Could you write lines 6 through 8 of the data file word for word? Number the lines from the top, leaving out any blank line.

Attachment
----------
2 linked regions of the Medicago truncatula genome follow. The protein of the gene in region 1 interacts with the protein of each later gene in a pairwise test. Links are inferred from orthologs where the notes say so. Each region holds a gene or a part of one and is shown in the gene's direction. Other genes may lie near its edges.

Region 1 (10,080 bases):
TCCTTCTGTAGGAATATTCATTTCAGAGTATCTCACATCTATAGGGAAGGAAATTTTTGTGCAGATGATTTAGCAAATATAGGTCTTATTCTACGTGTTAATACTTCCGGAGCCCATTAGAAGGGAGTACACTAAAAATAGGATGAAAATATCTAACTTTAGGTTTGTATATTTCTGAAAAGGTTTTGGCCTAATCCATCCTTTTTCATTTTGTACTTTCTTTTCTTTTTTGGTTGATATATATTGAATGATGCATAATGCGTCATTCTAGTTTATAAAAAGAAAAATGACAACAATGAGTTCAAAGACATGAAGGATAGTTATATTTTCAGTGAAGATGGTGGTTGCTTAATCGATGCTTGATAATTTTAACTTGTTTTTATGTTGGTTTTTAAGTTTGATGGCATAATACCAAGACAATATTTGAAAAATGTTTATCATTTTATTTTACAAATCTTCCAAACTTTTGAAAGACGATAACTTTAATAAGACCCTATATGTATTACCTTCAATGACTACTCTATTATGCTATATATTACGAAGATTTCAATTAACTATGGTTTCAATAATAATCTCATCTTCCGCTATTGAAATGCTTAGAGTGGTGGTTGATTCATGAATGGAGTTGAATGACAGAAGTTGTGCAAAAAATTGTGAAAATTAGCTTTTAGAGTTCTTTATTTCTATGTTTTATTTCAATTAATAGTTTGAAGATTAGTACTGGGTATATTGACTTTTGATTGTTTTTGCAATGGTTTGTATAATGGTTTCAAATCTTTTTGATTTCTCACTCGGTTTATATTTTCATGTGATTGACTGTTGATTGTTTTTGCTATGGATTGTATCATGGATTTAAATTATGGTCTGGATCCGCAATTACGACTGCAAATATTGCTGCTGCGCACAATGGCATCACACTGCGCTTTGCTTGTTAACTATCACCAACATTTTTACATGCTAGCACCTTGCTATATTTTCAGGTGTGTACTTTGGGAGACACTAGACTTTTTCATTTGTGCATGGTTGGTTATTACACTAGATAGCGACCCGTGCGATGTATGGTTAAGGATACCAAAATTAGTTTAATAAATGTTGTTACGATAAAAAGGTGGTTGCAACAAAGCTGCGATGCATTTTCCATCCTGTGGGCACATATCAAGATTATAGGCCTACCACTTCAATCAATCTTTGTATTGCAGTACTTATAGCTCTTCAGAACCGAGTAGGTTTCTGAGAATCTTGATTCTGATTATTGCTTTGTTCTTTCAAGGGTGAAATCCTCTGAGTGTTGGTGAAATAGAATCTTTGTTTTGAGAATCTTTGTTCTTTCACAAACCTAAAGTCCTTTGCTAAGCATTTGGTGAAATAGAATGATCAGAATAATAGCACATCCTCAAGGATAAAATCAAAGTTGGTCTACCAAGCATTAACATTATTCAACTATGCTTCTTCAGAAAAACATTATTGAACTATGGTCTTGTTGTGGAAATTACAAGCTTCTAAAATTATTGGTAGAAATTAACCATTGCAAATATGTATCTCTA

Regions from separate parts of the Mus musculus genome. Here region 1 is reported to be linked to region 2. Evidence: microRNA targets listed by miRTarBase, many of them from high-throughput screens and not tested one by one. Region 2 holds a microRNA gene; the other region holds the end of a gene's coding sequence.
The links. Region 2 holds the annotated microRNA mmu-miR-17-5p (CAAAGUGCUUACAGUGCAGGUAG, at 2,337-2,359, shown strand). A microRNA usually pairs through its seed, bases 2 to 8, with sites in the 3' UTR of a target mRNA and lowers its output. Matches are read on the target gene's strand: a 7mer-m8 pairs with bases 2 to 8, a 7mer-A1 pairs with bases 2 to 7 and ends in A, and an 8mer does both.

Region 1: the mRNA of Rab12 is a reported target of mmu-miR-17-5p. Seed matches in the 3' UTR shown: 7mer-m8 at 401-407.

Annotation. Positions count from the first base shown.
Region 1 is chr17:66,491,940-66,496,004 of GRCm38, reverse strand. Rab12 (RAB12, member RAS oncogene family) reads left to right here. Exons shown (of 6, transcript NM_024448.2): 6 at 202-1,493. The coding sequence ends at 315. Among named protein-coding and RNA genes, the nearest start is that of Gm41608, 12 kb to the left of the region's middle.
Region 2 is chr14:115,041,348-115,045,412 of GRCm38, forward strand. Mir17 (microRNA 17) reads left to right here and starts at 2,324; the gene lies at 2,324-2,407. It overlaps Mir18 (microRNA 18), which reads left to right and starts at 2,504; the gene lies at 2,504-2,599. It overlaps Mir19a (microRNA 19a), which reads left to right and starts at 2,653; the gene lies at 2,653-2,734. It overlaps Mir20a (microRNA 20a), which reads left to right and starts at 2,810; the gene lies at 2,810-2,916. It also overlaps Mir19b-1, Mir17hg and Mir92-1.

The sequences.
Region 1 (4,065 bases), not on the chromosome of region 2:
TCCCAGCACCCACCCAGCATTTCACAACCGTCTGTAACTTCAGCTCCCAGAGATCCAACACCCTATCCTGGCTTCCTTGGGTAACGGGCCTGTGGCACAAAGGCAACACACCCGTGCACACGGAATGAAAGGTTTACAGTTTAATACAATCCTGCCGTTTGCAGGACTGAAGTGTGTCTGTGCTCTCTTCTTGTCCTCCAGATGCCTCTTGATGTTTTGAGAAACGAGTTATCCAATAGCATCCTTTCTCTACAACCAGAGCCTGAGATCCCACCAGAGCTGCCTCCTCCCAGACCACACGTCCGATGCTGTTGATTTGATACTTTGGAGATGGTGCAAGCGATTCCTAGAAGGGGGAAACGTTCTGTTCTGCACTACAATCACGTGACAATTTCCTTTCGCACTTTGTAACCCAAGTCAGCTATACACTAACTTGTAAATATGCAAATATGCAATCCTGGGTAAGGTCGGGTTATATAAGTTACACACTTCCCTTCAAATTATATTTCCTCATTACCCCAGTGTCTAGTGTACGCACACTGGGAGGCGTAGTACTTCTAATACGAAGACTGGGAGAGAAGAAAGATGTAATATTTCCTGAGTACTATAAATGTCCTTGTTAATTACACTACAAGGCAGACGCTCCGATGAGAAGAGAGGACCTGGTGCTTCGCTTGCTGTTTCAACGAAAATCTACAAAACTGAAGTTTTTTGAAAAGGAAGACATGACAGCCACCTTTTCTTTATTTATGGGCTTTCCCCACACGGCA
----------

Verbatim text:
Region 1: the mRNA of Rab12 is a reported target of mmu-miR-17-5p. Seed matches in the 3' UTR shown: 7mer-m8 at 401-407.

Annotation. Positions count from the first base shown.
Region 1 is chr17:66,491,940-66,496,004 of GRCm38, reverse strand. Rab12 (RAB12, member RAS oncogene family) reads left to right here. Exons shown (of 6, transcript NM_024448.2): 6 at 202-1,493. The coding sequence ends at 315. Among named protein-coding and RNA genes, the nearest start is that of Gm41608, 12 kb to the left of the region's middle.